April 29, 1996 12:00 PM

TERRY MCMILLAN WOULD LIKE TO make one thing clear: Her newish live-in love, Jonathan Plummer, should not be confused with the hero of her about-to-be-published novel How Stella Got Her Groove Back. “First of all, Jonathan is not a hunk,” McMillan insists—but the dissimilarities, in truth, seem to end there. Jonathan, like Stella’s Winston Shakespeare, is a twentysomething Jamaican whose encounter with a certain rich, 40-plus single woman helps transport her from loneliness to joy. (“Before Jonathan,” McMillan’s younger sister Crystal says in jest, “I was stopping firemen on the street—Terry likes them athletic—and asking if they’d go out with her.”) Concedes the author: “Stella is as close to autobiography as I’ve written in a long time.”

As such, the book (excerpted on page 115) should delight the millions of fans of Waiting to Exhale, McMillan’s semiautobiographical 1992 novel (which became last year’s smash film) about four black girlfriends struggling to find love. Both her publisher, Viking, and Hollywood are banking on the McMillan magic: Stella, which fetched its author a staggering seven-figure advance, has been given a first printing of nearly 1 million and was bought by 20th Century Fox for another undisclosed seven-figure sum.

For McMillan, the money—which even this literary phenom admits having been stunned by (“I sold this book for a lot,” she says)—is simply the crowning glory in a year that, in Stella lingo, got her back her own groove. “I was feeling like I couldn’t handle things anymore,” says McMillan, 44. “Then I went to Jamaica last June, established a certain distance from things, met Jonathan and started feeling like my old self.”

Lack of a man had, in fact, been only a minor factor in her despair. In September 1993, while on tour in Rome promoting Exhale, McMillan learned that her mother, Madeline Tillman, 59, had died during an asthma attack. “I had spoken with her six hours earlier, and she sounded fine,” says McMillan, who had left her son Solomon, now 12, at her Danville, Calif., home in Made-line’s care. “I was going to buy her some shoes I’d seen. I don’t think I talked for 10 hours after I heard.”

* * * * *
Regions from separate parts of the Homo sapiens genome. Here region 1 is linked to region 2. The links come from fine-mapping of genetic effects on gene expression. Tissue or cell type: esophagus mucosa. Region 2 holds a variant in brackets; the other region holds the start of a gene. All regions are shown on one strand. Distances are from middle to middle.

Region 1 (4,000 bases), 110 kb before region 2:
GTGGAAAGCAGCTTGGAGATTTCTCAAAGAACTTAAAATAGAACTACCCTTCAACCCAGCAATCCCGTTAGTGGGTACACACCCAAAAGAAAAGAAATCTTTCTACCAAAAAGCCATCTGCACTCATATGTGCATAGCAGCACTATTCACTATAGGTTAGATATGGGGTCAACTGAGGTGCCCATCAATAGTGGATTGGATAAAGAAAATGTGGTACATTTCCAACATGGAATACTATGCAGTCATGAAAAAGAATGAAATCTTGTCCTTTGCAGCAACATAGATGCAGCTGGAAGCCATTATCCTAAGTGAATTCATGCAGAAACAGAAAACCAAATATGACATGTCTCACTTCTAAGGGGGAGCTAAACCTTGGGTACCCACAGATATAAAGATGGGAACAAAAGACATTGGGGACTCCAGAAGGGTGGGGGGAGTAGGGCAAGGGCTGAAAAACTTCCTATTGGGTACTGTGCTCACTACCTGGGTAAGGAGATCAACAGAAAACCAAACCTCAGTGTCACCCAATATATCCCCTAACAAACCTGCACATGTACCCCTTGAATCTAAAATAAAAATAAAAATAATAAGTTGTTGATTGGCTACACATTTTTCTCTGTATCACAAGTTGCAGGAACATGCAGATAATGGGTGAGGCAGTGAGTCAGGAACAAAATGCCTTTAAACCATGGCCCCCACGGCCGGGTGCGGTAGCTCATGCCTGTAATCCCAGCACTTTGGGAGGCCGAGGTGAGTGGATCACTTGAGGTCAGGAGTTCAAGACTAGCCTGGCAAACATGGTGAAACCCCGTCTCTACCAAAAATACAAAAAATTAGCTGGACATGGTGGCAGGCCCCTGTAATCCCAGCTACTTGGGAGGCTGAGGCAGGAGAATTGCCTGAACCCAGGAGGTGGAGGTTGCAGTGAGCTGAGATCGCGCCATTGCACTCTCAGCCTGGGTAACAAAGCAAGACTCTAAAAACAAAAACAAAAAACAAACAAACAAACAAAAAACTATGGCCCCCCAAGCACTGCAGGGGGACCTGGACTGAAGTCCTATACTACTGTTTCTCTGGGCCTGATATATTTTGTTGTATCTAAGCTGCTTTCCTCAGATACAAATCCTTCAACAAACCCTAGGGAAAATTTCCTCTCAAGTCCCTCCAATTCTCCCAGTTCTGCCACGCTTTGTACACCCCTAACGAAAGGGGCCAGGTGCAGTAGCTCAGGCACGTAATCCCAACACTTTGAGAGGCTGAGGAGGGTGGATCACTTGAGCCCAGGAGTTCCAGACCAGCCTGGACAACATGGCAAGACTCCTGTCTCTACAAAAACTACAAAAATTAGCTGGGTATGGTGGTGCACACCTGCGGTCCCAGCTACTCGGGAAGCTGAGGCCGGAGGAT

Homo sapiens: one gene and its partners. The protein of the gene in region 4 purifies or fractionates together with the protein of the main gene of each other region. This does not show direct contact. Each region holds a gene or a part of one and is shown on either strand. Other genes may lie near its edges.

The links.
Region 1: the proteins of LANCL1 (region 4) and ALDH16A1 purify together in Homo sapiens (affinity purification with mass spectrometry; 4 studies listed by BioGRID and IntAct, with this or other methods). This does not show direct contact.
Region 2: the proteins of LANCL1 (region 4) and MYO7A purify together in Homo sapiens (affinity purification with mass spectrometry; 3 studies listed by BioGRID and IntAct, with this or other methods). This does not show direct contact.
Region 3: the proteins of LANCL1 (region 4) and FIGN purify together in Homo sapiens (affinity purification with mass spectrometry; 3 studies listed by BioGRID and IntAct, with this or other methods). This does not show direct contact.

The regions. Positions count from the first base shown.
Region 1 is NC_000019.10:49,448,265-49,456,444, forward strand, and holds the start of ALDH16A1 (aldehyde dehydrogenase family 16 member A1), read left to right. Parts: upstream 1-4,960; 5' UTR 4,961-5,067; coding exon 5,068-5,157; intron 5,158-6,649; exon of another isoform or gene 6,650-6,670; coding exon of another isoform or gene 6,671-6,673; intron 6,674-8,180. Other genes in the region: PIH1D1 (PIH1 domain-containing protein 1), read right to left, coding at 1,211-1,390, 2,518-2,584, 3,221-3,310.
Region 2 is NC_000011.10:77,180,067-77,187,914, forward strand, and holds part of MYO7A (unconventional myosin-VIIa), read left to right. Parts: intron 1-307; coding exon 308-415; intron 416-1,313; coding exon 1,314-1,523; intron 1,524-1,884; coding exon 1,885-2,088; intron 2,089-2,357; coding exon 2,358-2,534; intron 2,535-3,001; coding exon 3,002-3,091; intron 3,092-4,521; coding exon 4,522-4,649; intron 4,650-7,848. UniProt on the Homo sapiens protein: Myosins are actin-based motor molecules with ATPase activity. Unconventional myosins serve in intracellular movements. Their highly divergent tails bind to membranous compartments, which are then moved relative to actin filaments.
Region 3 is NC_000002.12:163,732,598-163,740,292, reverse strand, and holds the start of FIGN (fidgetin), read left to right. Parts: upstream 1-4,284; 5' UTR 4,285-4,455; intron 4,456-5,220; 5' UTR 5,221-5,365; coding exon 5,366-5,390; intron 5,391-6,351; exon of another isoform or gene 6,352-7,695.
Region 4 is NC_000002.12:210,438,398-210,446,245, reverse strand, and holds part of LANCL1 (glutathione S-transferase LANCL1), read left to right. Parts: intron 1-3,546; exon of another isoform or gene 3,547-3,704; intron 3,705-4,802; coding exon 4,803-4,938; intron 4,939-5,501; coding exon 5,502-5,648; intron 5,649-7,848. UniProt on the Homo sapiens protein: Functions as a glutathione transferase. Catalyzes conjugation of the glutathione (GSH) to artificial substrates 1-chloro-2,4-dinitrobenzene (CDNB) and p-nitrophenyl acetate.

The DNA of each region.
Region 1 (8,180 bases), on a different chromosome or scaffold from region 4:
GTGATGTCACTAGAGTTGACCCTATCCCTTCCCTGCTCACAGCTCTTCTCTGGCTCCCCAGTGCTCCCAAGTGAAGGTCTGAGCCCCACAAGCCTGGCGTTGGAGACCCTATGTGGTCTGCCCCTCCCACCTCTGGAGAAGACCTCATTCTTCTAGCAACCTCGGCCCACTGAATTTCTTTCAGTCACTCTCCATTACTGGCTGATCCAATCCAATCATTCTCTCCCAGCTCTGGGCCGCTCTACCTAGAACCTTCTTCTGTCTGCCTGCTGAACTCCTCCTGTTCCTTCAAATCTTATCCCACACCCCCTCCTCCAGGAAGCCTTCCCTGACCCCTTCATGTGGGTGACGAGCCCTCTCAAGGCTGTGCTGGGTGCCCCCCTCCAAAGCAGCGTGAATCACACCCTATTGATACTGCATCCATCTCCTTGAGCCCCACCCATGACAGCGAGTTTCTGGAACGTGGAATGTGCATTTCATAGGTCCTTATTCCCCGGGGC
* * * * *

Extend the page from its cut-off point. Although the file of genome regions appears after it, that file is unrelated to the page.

The death threw McMillan into a tail-spin that lasted for months. Madeline, a retired Michigan factory worker, had raised Terry and her four siblings solo after she and their father split up when Terry was 13. “Do you know how hard it is,” McMillan says, “to take your mother out of your address book?” Her sense of loss was complicated by remorse. “Mom’s asthma began in adulthood. I didn’t sympathize,” McMillan says. “I thought it was psychosomatic.”

Too devastated to continue work on her novel A Day Late and a Dollar Short, which featured a loving mother not unlike her own, she was “on the verge of starting to pick myself up,” she says, when her best friend, Doris Jean Austin, a New York City novelist, died of liver cancer in September 1994. “Her death and my mom’s made me do a lot of things this past year,” says McMillan. “It was, ‘Why not? You know, I could be dead.’ ”

Enter Jonathan, whose tender years might have dissuaded a less emboldened McMillan from giving him a second glance. “I couldn’t believe I actually liked someone his age,” says the author, who had mostly dated men closer to her own age since her 1987 split from Solomon’s father, a carpenter. “But of course, men do it all the time…”

The pair met at a resort in Negril, Jamaica, where McMillan was seeking psychic renewal. Plummer’s unworldliness just may have been the attraction. “When he asked what I did, I said, ‘I’ve written some books,’ and he said, ‘That’s nice,’ ” she remembers. Later, after the romance that Terry says is “still whirlwind” had begun and she was back home, Jonathan called one day from Jamaica and exclaimed, “My sister knows who you are! She’s read your books! This is really cool!”

Four months later, Jonathan had moved in, and Stella—which McMillan wrote in a frenzy following her tropical idyll—was near completion. “To me, the book is about freedom,” says McMillan, who has been exercising hers exuberantly of late. She, Jonathan and Solomon (who are “buddies,” McMillan says) have just moved into a sprawling, four-bedroom home in Danville, for which McMillan has chosen bright floors in materials like leather tile. (“I went wild at the tile store,” she says.)

While Jonathan heads off to study hotel management at a nearby college each day, McMillan has an array of projects to tackle. She will finish A Day Late, then cowrite the screenplay for Stella and one for Disappearing Acts, her 1989 bestseller. That’s in addition to the daily-life stuff. “Safeway is my second home,” McMillan says. “I don’t go to the grocery store and pick up my carpool kids and think, ‘I’m, like, this bestselling author.’ ”

If her existence now seems full enough not to require that, she knows no one would be happier for her than Madeline. “I felt my mom at that beach in Jamaica,” McMillan says. “She was telling me, ‘I know you miss me, but you’ve got a life to. live.’ I am—and I’m having a good time doing it.”



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